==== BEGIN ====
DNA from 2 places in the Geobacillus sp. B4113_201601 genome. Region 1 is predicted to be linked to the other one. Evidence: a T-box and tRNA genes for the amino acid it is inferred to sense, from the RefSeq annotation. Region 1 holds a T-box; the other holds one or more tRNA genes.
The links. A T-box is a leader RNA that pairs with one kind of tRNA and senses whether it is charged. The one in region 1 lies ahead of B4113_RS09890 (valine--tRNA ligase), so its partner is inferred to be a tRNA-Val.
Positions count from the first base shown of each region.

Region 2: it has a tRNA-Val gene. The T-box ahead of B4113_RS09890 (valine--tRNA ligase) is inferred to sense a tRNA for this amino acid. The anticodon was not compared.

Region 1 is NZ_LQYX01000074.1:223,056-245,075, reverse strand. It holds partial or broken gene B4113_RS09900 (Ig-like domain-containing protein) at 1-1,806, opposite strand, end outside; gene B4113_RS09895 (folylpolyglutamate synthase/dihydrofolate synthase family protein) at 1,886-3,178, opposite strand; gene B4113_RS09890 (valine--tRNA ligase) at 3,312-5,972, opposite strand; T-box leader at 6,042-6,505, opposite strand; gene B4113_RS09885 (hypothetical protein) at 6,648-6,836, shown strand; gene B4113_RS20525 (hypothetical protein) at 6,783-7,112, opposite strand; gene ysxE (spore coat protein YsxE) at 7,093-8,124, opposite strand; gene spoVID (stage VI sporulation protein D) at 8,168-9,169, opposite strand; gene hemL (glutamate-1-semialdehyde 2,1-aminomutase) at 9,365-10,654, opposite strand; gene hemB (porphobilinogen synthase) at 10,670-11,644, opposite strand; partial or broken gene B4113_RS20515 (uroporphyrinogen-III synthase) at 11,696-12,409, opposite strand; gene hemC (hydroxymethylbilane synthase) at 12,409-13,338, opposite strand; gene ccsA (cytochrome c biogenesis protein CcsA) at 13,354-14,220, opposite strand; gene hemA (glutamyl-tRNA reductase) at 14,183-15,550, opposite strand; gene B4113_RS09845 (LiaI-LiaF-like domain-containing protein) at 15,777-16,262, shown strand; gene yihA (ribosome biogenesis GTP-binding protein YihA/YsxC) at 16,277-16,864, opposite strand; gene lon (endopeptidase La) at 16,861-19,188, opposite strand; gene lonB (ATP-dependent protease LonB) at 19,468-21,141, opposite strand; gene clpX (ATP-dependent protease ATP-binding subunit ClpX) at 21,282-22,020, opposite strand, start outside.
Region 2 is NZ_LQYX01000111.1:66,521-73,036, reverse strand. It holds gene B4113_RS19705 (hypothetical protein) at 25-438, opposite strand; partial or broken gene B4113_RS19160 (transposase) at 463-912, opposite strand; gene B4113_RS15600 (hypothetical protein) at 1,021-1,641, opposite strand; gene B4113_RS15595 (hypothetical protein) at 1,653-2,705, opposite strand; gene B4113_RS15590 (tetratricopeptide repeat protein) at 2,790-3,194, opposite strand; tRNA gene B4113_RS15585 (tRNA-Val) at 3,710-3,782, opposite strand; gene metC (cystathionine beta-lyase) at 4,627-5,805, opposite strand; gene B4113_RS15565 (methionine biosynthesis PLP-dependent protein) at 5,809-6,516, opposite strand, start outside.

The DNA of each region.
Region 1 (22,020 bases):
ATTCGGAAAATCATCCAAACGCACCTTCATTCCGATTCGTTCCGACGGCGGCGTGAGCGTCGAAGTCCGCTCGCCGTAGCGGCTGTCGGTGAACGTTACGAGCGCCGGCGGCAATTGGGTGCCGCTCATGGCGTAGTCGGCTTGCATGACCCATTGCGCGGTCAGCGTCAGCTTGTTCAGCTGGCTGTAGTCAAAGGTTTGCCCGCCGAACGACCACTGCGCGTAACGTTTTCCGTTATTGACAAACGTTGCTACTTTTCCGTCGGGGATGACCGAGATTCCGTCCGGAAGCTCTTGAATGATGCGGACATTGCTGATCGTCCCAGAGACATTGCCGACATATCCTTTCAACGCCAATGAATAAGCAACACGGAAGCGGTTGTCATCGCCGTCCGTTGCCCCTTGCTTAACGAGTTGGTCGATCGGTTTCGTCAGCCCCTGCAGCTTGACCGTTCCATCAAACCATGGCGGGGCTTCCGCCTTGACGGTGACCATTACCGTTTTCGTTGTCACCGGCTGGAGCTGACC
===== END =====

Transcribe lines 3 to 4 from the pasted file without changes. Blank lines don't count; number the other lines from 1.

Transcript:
Positions count from the first base shown of each region.

Region 2: it has a tRNA-Val gene. The T-box ahead of B4113_RS09890 (valine--tRNA ligase) is inferred to sense a tRNA for this amino acid. The anticodon was not compared.